Filing the deposition with court - CA CCP

Court Reporters and Codes, Rules, and Geographic Stipulations – We Have to Know It All

Court reporters don’t have the luxury of assuming different states and regions all operate in the same way or have the same rules and laws that apply. When reporting a deposition in a matter that is in a jurisdiction that is not familiar, it is important to pay attention and ask questions. There may be stipulations that are typical in certain states or geographical areas. For instance, the waiving of signature is rare in California and typical in other parts of the country or certain types of litigation, such as asbestos. If the signature is waived, it should be noted, and no signature line be provided. Out of habit or a macro, I have seen court reporters insert signature lines and penalty of perjury clauses on transcripts when they are not called for.

Some states are known to court reporters as “nonwrite-up states.” Those are the states wherein attorneys have the custom and habit of not having a deposition transcribed until they believe they will need the transcript for a hearing or trial. California is not one of the nonwrite-up states.

What California is, and which is unique, is it’s a state with a code section that gives the court reporter direction as to whom to charge for the transcript if opposing counsel orders it transcribed and the noticing attorney has asked that the court reporter to not transcribe the stenographic notes.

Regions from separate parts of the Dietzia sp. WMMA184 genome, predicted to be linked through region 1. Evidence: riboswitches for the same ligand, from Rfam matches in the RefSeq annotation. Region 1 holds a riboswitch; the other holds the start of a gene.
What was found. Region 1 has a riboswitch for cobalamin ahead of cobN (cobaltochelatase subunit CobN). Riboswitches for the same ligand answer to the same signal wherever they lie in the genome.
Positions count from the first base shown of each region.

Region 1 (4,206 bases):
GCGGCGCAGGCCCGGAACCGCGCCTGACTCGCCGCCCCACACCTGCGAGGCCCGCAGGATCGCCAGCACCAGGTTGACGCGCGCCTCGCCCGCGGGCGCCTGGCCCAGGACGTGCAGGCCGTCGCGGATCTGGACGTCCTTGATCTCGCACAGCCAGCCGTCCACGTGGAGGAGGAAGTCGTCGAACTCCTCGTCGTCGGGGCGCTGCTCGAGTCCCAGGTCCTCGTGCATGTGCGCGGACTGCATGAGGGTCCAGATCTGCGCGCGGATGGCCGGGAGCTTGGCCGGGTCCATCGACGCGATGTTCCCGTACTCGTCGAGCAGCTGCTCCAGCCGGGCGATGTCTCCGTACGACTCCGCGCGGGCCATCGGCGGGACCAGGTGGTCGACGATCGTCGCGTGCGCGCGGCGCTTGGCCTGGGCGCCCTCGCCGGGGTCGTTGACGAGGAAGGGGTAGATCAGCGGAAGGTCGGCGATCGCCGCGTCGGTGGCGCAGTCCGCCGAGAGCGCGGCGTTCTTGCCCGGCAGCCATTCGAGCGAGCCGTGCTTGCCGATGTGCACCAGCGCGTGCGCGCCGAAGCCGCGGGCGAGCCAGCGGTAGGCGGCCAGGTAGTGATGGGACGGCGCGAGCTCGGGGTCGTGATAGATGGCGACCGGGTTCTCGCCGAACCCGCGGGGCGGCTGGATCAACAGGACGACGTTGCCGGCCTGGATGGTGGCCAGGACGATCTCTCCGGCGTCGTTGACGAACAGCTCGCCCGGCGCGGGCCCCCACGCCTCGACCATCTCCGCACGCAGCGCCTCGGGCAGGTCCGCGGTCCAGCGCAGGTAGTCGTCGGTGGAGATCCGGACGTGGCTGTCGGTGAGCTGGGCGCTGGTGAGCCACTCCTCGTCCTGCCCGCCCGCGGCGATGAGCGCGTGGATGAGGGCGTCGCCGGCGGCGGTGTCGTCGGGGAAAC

California Codes, Code of Civil Procedure Section 2025.510 (a) reads: Unless the parties agree otherwise, the testimony at any deposition recorded by stenographic means shall be transcribed. (b) The party noticing the deposition shall bear the cost of that transcription, unless the court, on motion and for good cause shown, orders that the cost be borne or shared by another party.

I have had the situation in which one of my clients has asked that a transcript not be produced. The opposing counsel wants to purchase a copy. In this scenario, I believe this code section triggers the noticing attorney to have the responsibility to pay for the original and one, even if she/he doesn’t want the transcript, unless the parties come to an agreement otherwise.

I understand that Washington State is a nonwrite-up state, and there is no such language in their state codes. Therefore, the Washington State court reporters have to be very careful and not assume a transcript will be written up, always ask; and if opposing counsel orders a copy, it has to be very clear who is going to pay for the transcribing of the original and one. Florida is another nonwrite-up state. I am sure there are others.

Being a great court reporter takes a lot of skill other than just writing steno fast. They have to know the laws that govern their profession. It truly is amazing how wonderful court reporters are and what they do every day. I am proud to be a court reporter.

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